Skip to main content

Blindsave protective gear shelters you from the bumps and bruises of B-ball

blindsave adaptable protective gear
Tired of getting battered and bruised while playing basketball? You’re not the only one. The folks at Blindsave feel your pain and are working to lessen it with a new line of protective gear for indoor sports. Unlike anything else on the market, the company claims it is the the world’s first protective equipment that conforms to the body and is light enough to wear while shooting hoops.

The use of protective athletic gear is nothing new. Football players, hockey players, and other high-impact sport participants know the value of wearing a layer or two of padding before the game begins. What makes Blindsave different from traditional equipment is the company’s minimal design. It is this quality that provides outstanding impact protection and flexibility. Athletes playing sports like basketball can experience the benefit of padding without being slowed down by all that extra bulk.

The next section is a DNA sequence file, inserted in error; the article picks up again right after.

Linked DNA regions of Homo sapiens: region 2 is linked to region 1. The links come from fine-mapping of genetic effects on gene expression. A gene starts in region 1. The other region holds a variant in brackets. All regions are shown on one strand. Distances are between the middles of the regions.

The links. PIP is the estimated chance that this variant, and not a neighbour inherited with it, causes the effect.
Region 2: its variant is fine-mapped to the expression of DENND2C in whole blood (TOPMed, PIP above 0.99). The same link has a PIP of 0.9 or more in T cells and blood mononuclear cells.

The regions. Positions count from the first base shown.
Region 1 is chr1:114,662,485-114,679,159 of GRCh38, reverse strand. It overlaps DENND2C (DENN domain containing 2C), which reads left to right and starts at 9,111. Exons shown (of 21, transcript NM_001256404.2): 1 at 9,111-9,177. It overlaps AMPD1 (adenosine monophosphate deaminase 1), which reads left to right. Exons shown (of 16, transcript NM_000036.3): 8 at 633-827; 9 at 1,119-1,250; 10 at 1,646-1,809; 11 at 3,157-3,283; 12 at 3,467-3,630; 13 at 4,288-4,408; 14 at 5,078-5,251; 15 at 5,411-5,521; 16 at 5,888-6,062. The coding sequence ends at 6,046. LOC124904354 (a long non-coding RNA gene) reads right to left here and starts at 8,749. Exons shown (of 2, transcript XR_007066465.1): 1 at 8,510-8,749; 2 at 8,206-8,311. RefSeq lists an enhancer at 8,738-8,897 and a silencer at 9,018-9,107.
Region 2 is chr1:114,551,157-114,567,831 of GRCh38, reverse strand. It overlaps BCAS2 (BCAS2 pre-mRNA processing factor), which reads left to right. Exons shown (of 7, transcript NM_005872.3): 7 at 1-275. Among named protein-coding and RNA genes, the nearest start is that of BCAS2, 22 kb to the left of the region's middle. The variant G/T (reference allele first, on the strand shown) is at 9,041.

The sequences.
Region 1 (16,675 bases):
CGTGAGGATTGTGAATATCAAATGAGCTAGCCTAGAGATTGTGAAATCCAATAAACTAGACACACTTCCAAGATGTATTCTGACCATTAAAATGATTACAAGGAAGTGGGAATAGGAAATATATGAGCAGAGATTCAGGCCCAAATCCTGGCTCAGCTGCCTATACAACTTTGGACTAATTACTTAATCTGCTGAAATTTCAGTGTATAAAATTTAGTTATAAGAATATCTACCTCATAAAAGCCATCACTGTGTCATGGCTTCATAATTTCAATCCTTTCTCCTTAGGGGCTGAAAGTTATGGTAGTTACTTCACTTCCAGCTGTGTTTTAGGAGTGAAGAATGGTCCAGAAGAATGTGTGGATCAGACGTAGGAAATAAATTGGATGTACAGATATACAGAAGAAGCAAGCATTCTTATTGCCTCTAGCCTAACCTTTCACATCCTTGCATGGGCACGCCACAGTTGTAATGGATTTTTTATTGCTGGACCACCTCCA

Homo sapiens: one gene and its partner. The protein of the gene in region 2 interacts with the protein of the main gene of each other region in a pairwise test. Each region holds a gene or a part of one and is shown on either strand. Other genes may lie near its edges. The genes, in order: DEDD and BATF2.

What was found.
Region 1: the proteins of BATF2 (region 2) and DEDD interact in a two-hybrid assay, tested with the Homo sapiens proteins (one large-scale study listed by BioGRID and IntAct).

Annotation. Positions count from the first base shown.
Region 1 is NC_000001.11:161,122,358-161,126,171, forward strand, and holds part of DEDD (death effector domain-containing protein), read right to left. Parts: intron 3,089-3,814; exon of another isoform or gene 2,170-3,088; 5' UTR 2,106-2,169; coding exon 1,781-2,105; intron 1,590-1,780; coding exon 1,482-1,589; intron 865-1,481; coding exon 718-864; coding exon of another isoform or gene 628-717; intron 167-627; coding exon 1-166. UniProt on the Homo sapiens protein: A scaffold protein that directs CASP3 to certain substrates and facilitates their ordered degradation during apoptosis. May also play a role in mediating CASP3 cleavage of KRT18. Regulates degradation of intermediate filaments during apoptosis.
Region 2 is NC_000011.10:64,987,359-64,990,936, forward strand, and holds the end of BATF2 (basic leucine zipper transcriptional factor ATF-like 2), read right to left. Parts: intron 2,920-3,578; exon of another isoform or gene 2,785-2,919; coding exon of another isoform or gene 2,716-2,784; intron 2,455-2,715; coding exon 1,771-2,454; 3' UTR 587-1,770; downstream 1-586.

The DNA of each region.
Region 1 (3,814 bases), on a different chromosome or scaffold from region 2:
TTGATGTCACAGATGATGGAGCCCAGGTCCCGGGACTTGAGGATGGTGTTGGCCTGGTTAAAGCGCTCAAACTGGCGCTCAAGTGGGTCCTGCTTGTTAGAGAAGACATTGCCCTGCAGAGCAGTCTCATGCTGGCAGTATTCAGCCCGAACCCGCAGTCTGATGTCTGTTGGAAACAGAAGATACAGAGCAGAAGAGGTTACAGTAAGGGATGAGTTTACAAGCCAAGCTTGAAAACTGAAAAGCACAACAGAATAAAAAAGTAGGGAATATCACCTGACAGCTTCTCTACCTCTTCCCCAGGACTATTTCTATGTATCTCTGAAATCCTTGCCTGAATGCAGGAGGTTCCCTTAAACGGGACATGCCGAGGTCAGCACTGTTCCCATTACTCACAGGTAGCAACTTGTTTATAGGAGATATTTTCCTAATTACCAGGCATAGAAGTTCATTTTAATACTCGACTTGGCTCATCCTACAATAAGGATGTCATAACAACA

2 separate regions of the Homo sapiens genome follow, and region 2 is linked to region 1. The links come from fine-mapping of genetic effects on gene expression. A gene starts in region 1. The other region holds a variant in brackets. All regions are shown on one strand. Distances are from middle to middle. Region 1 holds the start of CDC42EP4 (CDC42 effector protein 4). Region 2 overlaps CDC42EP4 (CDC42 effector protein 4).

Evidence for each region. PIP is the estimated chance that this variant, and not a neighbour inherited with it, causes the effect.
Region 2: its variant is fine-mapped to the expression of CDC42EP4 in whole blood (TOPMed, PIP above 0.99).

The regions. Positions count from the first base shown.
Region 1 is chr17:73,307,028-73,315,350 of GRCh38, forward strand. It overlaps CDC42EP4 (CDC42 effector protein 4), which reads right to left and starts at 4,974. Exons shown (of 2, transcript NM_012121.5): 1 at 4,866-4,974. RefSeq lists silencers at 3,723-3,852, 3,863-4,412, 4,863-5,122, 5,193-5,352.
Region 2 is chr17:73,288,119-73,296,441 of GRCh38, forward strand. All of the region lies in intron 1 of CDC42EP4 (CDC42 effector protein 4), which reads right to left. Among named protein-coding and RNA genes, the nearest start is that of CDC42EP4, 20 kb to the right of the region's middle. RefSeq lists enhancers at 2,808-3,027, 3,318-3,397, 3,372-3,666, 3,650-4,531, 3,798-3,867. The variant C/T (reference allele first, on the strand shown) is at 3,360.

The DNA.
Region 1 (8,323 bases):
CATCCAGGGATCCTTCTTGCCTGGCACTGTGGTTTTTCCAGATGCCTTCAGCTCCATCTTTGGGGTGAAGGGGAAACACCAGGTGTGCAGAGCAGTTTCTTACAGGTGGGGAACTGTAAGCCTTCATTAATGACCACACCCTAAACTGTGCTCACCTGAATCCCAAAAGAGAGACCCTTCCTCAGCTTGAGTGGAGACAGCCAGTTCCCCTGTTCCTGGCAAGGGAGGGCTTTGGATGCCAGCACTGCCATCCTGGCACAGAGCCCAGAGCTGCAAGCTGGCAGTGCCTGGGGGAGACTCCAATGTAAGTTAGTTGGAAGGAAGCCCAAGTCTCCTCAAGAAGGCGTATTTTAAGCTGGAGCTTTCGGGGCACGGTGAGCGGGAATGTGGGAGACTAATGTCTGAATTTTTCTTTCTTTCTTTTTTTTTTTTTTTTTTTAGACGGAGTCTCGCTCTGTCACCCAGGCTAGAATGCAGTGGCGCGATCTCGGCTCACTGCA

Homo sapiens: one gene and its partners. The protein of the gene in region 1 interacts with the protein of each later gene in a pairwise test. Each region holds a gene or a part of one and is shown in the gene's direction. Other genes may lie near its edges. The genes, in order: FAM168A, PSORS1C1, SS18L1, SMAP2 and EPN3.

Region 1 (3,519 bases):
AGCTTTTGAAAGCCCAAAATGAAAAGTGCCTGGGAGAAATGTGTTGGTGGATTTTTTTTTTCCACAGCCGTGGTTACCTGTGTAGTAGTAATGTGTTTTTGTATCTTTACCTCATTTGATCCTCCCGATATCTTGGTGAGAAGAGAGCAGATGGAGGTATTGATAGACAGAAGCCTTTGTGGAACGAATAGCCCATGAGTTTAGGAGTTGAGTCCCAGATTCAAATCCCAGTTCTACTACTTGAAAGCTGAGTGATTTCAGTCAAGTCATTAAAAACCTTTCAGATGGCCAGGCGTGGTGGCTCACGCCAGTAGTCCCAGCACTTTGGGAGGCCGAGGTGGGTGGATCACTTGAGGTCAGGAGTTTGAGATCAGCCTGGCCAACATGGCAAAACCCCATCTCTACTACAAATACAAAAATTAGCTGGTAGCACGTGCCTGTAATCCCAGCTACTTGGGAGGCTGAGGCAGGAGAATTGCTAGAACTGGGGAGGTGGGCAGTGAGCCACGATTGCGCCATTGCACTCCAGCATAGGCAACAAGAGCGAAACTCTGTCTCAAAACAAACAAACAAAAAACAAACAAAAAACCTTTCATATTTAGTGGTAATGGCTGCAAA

Blindsave achieves this lightweight protection through a combination of materials and design. The company created a patent-pending elastic foam technology that is similar to the material used in the military’s protective gear. The foam is thin and light, measuring a mere 2-8 mm thick. Despite its low profile, the padding can take a beating — hit absorption tests show that the Bindave padding is 20 percent better at shock absorption than competing materials. The company also developed its padding to be spherical, a shape that allows it to conform more closely to the body than existing square and rectangular padding.

The company has already created prototype designs of its protective shorts and shirts, but it needs additional funds to complete the cycle of product design, testing, and eventually mass production. It is using Kickstarter to raise this additional capital in a campaign that was launched on October 18 and will last until November 21. Blindsave is selling several different products including a protective arm sleeve ($20), knee pads ($39), shorts ($55), shirts ($60) and more. If production proceeds as expected, the company plans to ship the first generation of its gear in January 2017.

Editors' Recommendations